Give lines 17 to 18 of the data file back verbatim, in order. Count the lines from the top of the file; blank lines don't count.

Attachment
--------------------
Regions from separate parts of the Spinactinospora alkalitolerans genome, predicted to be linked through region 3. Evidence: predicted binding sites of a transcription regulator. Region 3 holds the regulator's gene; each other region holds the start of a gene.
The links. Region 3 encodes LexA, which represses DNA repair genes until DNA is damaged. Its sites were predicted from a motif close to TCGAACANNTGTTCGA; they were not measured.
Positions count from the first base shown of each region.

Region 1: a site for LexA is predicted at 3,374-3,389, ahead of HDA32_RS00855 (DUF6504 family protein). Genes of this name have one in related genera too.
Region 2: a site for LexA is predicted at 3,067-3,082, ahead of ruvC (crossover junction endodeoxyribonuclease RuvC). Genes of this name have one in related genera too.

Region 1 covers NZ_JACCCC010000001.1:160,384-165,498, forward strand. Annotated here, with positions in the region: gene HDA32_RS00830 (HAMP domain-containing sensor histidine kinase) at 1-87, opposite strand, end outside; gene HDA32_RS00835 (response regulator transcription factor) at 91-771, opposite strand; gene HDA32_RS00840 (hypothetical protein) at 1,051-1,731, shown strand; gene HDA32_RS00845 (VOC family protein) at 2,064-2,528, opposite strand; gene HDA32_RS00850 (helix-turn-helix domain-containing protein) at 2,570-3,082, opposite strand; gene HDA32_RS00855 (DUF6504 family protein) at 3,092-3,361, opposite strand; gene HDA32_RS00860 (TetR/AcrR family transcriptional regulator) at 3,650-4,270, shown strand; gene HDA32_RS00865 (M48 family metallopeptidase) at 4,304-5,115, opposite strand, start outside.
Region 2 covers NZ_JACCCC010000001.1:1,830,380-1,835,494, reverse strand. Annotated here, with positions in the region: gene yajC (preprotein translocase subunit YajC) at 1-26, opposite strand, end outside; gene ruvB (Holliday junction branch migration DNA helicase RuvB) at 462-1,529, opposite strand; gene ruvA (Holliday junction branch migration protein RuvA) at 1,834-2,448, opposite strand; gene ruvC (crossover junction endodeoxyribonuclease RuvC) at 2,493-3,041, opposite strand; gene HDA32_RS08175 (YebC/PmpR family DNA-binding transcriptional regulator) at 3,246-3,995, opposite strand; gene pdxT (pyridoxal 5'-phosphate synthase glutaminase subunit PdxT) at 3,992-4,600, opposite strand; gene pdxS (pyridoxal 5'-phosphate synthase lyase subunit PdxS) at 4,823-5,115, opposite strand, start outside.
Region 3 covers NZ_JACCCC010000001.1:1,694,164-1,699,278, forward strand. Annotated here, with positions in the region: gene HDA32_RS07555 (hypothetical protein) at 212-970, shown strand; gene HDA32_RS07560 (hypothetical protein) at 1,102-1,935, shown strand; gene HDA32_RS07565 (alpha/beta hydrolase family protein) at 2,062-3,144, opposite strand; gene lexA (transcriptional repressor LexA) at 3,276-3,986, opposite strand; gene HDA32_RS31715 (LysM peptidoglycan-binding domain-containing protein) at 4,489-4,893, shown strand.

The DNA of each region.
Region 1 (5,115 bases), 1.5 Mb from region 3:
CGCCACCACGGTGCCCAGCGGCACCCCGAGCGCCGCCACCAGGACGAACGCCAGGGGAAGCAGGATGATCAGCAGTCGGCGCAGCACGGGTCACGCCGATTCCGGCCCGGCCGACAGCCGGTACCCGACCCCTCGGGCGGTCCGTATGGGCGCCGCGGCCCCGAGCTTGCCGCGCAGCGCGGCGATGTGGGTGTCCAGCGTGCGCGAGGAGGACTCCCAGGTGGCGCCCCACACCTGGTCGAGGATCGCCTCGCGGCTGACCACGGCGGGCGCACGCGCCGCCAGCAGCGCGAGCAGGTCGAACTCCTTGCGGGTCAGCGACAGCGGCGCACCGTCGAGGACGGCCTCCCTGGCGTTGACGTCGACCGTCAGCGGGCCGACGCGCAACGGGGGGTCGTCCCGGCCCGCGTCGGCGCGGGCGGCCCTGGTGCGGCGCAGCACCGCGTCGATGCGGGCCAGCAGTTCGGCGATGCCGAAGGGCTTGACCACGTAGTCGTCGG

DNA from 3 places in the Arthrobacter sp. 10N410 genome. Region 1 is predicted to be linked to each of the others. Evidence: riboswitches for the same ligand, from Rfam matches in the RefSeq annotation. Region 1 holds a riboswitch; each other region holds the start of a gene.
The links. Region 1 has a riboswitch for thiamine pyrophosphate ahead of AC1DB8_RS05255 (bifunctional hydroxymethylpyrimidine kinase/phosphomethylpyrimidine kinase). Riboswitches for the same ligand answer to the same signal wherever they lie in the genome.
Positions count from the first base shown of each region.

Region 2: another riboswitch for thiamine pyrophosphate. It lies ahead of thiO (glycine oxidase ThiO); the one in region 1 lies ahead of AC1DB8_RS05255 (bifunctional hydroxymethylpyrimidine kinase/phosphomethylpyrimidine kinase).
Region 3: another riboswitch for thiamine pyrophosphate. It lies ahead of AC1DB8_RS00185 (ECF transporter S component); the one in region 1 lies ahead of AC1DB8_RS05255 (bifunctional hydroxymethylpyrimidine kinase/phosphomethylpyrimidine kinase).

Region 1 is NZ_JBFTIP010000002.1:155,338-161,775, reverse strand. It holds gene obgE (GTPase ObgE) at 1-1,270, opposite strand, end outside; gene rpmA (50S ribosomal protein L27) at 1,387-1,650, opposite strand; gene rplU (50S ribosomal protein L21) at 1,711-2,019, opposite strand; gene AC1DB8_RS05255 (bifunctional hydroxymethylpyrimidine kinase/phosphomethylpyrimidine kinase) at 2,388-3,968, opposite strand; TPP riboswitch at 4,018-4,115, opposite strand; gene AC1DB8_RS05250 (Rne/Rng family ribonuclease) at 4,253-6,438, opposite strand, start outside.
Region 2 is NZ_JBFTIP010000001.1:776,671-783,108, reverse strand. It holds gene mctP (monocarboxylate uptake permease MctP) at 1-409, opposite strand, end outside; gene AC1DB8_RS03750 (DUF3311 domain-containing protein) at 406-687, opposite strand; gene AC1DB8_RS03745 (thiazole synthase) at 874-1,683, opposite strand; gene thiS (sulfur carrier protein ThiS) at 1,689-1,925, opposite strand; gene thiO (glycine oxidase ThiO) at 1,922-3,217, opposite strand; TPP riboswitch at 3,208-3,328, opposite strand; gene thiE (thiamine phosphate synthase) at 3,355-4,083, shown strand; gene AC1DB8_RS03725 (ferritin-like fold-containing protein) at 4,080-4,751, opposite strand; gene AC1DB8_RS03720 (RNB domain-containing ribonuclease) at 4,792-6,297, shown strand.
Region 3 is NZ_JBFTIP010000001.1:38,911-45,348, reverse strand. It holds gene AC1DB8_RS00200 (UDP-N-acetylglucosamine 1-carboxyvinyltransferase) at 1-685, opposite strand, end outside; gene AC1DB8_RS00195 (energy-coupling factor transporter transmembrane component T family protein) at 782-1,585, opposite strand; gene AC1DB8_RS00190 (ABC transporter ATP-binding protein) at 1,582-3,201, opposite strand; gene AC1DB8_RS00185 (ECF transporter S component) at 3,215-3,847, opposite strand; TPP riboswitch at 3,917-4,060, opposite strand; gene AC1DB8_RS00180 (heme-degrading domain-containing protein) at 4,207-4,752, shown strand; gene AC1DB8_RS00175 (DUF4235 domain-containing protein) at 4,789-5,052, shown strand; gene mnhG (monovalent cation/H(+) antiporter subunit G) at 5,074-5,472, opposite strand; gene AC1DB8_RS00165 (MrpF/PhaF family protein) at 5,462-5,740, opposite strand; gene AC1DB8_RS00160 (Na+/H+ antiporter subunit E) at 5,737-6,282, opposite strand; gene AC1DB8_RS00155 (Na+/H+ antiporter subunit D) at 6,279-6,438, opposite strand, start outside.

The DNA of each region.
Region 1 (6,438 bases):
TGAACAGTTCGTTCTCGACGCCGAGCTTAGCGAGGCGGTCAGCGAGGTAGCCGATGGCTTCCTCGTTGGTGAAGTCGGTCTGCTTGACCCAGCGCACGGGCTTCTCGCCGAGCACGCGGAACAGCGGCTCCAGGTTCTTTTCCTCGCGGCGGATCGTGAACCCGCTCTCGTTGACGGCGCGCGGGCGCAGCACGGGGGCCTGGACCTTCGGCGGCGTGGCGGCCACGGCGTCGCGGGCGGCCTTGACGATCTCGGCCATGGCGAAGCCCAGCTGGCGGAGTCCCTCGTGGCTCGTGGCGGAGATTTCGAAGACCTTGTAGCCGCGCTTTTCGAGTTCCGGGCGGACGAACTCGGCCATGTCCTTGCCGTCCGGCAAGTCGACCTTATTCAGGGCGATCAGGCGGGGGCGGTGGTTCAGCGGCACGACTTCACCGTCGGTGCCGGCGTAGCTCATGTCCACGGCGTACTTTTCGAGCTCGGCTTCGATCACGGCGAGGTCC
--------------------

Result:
Region 1 is NZ_JBFTIP010000002.1:155,338-161,775, reverse strand. It holds gene obgE (GTPase ObgE) at 1-1,270, opposite strand, end outside; gene rpmA (50S ribosomal protein L27) at 1,387-1,650, opposite strand; gene rplU (50S ribosomal protein L21) at 1,711-2,019, opposite strand; gene AC1DB8_RS05255 (bifunctional hydroxymethylpyrimidine kinase/phosphomethylpyrimidine kinase) at 2,388-3,968, opposite strand; TPP riboswitch at 4,018-4,115, opposite strand; gene AC1DB8_RS05250 (Rne/Rng family ribonuclease) at 4,253-6,438, opposite strand, start outside.
Region 2 is NZ_JBFTIP010000001.1:776,671-783,108, reverse strand. It holds gene mctP (monocarboxylate uptake permease MctP) at 1-409, opposite strand, end outside; gene AC1DB8_RS03750 (DUF3311 domain-containing protein) at 406-687, opposite strand; gene AC1DB8_RS03745 (thiazole synthase) at 874-1,683, opposite strand; gene thiS (sulfur carrier protein ThiS) at 1,689-1,925, opposite strand; gene thiO (glycine oxidase ThiO) at 1,922-3,217, opposite strand; TPP riboswitch at 3,208-3,328, opposite strand; gene thiE (thiamine phosphate synthase) at 3,355-4,083, shown strand; gene AC1DB8_RS03725 (ferritin-like fold-containing protein) at 4,080-4,751, opposite strand; gene AC1DB8_RS03720 (RNB domain-containing ribonuclease) at 4,792-6,297, shown strand.